With Dara Birnbaum’s YouTube-ready Technology-Transformation: Wonder Woman (1978-79), the artist created a patchwork narrative by cutting together clips from the 1970’s TV series, Wonder Woman, replacing soft-fades between scenes with jarring, disjointed cuts, and rising climactic action with tedious, repeated moments of anti-climax. In this new narrative context, Birnbaum exposes the sexist hypocrisy of the series–and, by extension, the popular appeal of it–while reveling in its kitsch and absurdity. The result is a pointed political statement which also happens to be deeply entertaining.
Perhaps less explicitly performative than the other video works listed here, Yishay Garbasz’s Futaba, Fukushima Nuclear Exclusion Zone (2013) uses a still camera to record an empty street-crossing in the evacuated Futaba district following the 2011 tsunami and subsequent nuclear disaster in Fukushima. Like with Stumpf’s Water Basins, the audience’s first response to this video is to examine the composition as one would a painting of a still urban environment. But, unlike Water Basis, there is something that prevents the viewer from floating along with this deceptively serene image: the constant beeping of the artist’s Geiger counter, monitoring her radiation levels. As time passes, the invisible threat and the magnitude of this human-made disaster starts to shift into focus.
A more explicitly performative take on this theme (or perhaps simply more exhausting) is Vito Acconci’s Centers (1971), in which the artist faces a camera, his arm and finger extended towards the center of the camera’s lens, as if pointing through the screen at the viewer. With a run time of nearly 23 minutes, this impossible attempt at sameness tests the physical limitations of the performer, as well as the patience of the viewer. As Acconci’s gaze grows ever more manic under the strain of his effort, the meaning of this aggressively accusative gesture evolves over time. The longer the viewer remains present with the work, the more implicated they become in the performer’s self-inflicted torment.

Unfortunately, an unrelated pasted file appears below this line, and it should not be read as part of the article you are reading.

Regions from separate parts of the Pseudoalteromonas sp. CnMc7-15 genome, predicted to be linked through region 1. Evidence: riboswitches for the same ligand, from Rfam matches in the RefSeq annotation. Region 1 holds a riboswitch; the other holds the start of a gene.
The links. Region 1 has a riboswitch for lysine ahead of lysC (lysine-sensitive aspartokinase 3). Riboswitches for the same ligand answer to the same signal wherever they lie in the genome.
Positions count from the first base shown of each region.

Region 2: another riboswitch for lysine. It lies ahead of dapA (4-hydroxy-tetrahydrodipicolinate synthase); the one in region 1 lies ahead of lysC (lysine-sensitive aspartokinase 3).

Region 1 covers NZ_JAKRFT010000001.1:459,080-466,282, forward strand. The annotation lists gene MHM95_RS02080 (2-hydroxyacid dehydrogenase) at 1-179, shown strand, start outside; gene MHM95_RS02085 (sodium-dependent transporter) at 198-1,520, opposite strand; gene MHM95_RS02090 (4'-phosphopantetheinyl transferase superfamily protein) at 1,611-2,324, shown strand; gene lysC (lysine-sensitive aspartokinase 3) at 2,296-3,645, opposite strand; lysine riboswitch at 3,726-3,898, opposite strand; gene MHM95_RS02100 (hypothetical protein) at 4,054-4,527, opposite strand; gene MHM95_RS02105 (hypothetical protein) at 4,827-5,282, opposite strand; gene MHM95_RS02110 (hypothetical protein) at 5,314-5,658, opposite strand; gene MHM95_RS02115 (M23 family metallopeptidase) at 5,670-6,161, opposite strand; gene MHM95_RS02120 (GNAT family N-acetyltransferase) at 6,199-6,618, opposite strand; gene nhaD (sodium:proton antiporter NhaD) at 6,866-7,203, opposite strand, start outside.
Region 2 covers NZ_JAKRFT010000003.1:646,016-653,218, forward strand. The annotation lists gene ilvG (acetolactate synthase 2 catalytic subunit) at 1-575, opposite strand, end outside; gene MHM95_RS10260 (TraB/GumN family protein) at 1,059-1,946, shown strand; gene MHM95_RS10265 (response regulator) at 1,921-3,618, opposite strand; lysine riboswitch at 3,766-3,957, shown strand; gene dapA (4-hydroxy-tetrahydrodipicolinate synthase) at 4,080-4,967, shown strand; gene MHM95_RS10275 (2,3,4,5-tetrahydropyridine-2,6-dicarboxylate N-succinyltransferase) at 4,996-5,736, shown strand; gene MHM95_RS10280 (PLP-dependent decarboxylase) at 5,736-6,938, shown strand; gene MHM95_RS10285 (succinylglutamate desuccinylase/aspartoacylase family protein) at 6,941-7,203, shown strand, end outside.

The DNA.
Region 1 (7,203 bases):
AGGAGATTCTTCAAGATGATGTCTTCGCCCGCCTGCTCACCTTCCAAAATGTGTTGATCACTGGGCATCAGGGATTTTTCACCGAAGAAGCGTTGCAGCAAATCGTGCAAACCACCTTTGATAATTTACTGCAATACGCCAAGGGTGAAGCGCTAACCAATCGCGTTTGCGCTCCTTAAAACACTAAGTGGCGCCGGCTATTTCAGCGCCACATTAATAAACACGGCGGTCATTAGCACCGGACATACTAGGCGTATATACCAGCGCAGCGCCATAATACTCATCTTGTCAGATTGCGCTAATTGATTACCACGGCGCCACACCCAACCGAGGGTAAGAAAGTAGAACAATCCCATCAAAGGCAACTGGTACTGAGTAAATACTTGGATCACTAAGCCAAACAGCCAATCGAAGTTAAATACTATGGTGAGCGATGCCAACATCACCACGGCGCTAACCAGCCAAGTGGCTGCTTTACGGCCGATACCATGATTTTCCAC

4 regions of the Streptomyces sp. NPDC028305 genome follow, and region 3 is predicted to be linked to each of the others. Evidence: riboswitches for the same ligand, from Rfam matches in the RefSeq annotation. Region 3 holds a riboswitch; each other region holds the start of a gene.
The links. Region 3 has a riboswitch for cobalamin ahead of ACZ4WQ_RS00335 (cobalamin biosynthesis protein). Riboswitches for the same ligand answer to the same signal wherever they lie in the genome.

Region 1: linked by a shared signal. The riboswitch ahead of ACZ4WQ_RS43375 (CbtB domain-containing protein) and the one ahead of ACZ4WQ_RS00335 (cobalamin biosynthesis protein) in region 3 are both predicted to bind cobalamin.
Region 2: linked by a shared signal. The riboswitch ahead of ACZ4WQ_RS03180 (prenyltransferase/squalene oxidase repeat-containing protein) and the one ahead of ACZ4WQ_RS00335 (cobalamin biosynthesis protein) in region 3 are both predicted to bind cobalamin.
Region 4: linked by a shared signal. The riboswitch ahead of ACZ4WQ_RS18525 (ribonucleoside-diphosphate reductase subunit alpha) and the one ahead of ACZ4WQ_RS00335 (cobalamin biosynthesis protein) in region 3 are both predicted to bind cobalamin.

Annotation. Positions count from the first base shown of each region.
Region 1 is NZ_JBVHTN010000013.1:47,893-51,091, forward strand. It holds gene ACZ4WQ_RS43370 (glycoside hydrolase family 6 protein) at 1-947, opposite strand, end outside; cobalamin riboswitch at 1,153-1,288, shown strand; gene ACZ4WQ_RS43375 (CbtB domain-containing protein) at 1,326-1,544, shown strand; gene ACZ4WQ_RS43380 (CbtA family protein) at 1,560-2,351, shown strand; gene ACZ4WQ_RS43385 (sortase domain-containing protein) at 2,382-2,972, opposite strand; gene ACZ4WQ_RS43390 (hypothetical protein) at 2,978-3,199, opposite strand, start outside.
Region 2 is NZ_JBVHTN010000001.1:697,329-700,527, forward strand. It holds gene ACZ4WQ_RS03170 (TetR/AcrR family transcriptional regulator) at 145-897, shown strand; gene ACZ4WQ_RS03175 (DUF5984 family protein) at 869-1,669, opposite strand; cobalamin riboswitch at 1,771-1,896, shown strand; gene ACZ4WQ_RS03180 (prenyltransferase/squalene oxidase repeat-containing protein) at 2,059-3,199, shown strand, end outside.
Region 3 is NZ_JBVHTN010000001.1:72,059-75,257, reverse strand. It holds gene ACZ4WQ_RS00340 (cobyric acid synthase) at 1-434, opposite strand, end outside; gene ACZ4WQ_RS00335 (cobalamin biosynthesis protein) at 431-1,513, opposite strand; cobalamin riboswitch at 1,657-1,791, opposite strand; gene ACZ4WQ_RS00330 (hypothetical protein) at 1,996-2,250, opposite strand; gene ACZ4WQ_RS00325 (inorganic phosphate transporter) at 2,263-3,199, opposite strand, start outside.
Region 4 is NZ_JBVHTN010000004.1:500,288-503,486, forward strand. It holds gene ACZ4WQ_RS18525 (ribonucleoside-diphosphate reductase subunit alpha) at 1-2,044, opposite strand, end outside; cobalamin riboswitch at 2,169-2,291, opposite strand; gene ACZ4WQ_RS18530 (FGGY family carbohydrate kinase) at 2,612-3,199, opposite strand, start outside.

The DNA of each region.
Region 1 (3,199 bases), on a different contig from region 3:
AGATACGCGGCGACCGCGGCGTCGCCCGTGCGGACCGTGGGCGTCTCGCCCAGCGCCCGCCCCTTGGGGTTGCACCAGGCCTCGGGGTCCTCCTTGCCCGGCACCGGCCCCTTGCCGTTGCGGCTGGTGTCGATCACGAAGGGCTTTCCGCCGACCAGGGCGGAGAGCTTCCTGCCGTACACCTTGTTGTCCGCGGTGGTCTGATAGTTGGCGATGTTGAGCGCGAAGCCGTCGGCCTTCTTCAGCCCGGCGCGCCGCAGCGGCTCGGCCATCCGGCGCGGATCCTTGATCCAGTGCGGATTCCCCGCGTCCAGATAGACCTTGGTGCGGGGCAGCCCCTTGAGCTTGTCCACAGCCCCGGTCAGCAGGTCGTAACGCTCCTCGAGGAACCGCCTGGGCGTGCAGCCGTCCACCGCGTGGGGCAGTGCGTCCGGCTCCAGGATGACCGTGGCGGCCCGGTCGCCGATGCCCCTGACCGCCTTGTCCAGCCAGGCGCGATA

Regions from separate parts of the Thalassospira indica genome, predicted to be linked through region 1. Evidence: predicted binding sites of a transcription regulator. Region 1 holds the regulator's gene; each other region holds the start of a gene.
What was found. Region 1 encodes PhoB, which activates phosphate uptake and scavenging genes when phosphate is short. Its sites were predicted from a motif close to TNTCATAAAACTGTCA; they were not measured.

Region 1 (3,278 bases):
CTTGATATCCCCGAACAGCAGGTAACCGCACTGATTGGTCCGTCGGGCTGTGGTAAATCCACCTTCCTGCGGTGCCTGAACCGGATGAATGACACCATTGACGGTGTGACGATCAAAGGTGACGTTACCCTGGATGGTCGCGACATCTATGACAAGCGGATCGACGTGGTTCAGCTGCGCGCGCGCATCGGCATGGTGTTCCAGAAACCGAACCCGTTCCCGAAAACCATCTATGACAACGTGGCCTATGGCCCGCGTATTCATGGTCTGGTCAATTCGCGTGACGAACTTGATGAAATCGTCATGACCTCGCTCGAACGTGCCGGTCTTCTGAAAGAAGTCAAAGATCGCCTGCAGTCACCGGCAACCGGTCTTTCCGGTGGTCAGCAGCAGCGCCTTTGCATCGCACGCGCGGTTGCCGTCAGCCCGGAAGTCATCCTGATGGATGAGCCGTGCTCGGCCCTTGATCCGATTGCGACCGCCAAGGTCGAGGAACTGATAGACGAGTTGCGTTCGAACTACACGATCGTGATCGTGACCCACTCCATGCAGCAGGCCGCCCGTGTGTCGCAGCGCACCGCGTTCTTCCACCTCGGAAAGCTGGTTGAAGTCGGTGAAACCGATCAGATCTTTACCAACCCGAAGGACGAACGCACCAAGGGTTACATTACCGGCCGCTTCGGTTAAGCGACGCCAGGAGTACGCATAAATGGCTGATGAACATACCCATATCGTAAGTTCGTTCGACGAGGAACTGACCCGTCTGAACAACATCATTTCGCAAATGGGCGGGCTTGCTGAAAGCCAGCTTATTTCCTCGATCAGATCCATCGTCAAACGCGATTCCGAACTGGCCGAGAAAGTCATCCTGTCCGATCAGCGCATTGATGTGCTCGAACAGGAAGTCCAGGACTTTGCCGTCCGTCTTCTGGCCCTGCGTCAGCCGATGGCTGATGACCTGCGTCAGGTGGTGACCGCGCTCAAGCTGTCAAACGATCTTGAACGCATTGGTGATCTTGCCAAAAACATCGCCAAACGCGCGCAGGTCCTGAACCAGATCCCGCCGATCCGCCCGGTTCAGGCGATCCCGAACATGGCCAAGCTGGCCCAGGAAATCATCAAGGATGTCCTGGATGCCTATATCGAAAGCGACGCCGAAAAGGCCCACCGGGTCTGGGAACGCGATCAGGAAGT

Ida Müller and Vegard Vinge’s approach to “Total Radical Fiction” tests the limits of what is possible in live theater with its aggressive use of duration and repetition. In the hands of Müller and Vinge, time becomes a tool in which to dismantle language and destroy archetype. Scenes in which physical or linguistic action are repeated ad nauseum are not merely used to disrupt a narrative, they are the narrative. As a viewer, the experience is at times euphoric and at other times maddening, depending on how long a single gesture, action, or archetypal situation has been repeated. In the moment of viewing, one’s subjective response is determined almost entirely by primal–rather than intellectual or logical–factors.
In his multi-stage work which combines live and recorded performance (Abidance, 2014), contemporary artist Peter Clough fragments the experience of the audience by isolating them in different temporal and aural spaces, and then manipulating access to those spaces. As the single-channel video switches between dynamic POV shots and static establishing shots of Clough’s performance, the artist is in complete control of sound and image. However the resulting work is as much about what the artist cannot control, as what he can. The experience of the audience watching an audience watch a performer is dizzyingly self-reflective, as one is not just engaged in the actions of the performer, but also in the engagement (or non-engagement) of the live audience.
In the spirit of these works, Space/Time Berlin is issuing an open call for video art and live performances of all kinds to take part in our ongoing program.
Visit our call for works page for more information on how to apply.